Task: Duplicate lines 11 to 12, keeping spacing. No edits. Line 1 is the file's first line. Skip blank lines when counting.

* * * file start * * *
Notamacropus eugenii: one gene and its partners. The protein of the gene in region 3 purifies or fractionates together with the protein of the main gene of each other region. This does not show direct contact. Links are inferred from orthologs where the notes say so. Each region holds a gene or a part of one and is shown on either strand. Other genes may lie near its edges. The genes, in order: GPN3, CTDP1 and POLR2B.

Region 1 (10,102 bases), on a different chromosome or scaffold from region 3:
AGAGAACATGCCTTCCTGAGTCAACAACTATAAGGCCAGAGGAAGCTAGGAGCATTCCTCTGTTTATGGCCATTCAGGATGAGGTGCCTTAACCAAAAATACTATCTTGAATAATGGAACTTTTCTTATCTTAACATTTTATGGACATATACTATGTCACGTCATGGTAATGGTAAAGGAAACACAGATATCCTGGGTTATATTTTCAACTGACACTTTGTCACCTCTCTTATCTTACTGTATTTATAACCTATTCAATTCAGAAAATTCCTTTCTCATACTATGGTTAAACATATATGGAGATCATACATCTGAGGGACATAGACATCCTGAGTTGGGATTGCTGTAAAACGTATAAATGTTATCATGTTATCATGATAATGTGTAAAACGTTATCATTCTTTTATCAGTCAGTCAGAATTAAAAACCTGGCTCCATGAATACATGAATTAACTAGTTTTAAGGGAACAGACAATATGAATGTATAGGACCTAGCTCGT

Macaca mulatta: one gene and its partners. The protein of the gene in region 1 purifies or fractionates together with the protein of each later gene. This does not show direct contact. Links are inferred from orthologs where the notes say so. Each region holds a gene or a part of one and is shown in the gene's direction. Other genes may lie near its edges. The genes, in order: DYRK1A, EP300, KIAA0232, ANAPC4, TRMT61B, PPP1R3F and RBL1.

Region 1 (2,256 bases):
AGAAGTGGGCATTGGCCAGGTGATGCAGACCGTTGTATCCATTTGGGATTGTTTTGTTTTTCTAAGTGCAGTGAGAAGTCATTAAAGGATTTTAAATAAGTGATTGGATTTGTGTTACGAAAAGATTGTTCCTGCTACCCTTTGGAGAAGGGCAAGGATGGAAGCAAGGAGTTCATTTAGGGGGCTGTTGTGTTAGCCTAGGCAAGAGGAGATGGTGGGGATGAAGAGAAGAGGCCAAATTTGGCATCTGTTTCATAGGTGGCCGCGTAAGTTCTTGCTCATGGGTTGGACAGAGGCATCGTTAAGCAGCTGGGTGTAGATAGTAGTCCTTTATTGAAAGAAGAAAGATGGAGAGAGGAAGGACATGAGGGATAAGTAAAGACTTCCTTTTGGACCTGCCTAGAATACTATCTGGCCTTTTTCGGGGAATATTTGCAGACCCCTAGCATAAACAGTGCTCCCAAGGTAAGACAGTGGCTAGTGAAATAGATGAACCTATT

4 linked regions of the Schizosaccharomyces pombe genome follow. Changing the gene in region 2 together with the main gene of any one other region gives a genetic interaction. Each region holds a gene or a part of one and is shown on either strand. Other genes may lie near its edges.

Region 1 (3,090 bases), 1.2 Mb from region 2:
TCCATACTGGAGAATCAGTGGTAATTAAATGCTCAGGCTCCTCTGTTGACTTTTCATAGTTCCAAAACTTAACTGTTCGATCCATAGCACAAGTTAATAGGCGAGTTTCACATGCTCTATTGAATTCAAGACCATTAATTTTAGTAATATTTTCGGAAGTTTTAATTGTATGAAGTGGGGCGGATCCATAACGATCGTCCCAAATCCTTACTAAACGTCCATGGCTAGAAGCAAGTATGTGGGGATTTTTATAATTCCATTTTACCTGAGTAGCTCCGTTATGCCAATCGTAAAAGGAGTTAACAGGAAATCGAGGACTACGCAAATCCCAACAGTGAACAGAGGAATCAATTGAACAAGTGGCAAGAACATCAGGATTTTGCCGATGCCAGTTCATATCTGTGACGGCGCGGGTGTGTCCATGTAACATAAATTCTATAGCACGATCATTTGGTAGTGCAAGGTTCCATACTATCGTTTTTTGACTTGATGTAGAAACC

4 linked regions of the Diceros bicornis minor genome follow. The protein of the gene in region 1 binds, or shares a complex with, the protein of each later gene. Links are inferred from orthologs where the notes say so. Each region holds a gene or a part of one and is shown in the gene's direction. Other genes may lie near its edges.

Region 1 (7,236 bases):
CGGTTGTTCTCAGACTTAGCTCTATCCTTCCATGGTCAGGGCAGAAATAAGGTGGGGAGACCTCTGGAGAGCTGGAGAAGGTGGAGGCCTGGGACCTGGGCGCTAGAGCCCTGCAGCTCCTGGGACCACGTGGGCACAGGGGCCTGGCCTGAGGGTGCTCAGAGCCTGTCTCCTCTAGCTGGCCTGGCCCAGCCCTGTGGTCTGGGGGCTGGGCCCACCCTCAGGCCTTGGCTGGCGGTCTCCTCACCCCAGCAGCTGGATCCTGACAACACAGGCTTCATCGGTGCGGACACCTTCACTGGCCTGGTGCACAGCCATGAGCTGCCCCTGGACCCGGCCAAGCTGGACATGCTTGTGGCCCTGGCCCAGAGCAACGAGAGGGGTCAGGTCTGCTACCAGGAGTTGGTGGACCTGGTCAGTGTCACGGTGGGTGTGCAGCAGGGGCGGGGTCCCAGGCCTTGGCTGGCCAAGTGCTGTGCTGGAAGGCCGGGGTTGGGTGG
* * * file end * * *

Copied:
Region 1 (7,236 bases):
CGGTTGTTCTCAGACTTAGCTCTATCCTTCCATGGTCAGGGCAGAAATAAGGTGGGGAGACCTCTGGAGAGCTGGAGAAGGTGGAGGCCTGGGACCTGGGCGCTAGAGCCCTGCAGCTCCTGGGACCACGTGGGCACAGGGGCCTGGCCTGAGGGTGCTCAGAGCCTGTCTCCTCTAGCTGGCCTGGCCCAGCCCTGTGGTCTGGGGGCTGGGCCCACCCTCAGGCCTTGGCTGGCGGTCTCCTCACCCCAGCAGCTGGATCCTGACAACACAGGCTTCATCGGTGCGGACACCTTCACTGGCCTGGTGCACAGCCATGAGCTGCCCCTGGACCCGGCCAAGCTGGACATGCTTGTGGCCCTGGCCCAGAGCAACGAGAGGGGTCAGGTCTGCTACCAGGAGTTGGTGGACCTGGTCAGTGTCACGGTGGGTGTGCAGCAGGGGCGGGGTCCCAGGCCTTGGCTGGCCAAGTGCTGTGCTGGAAGGCCGGGGTTGGGTGG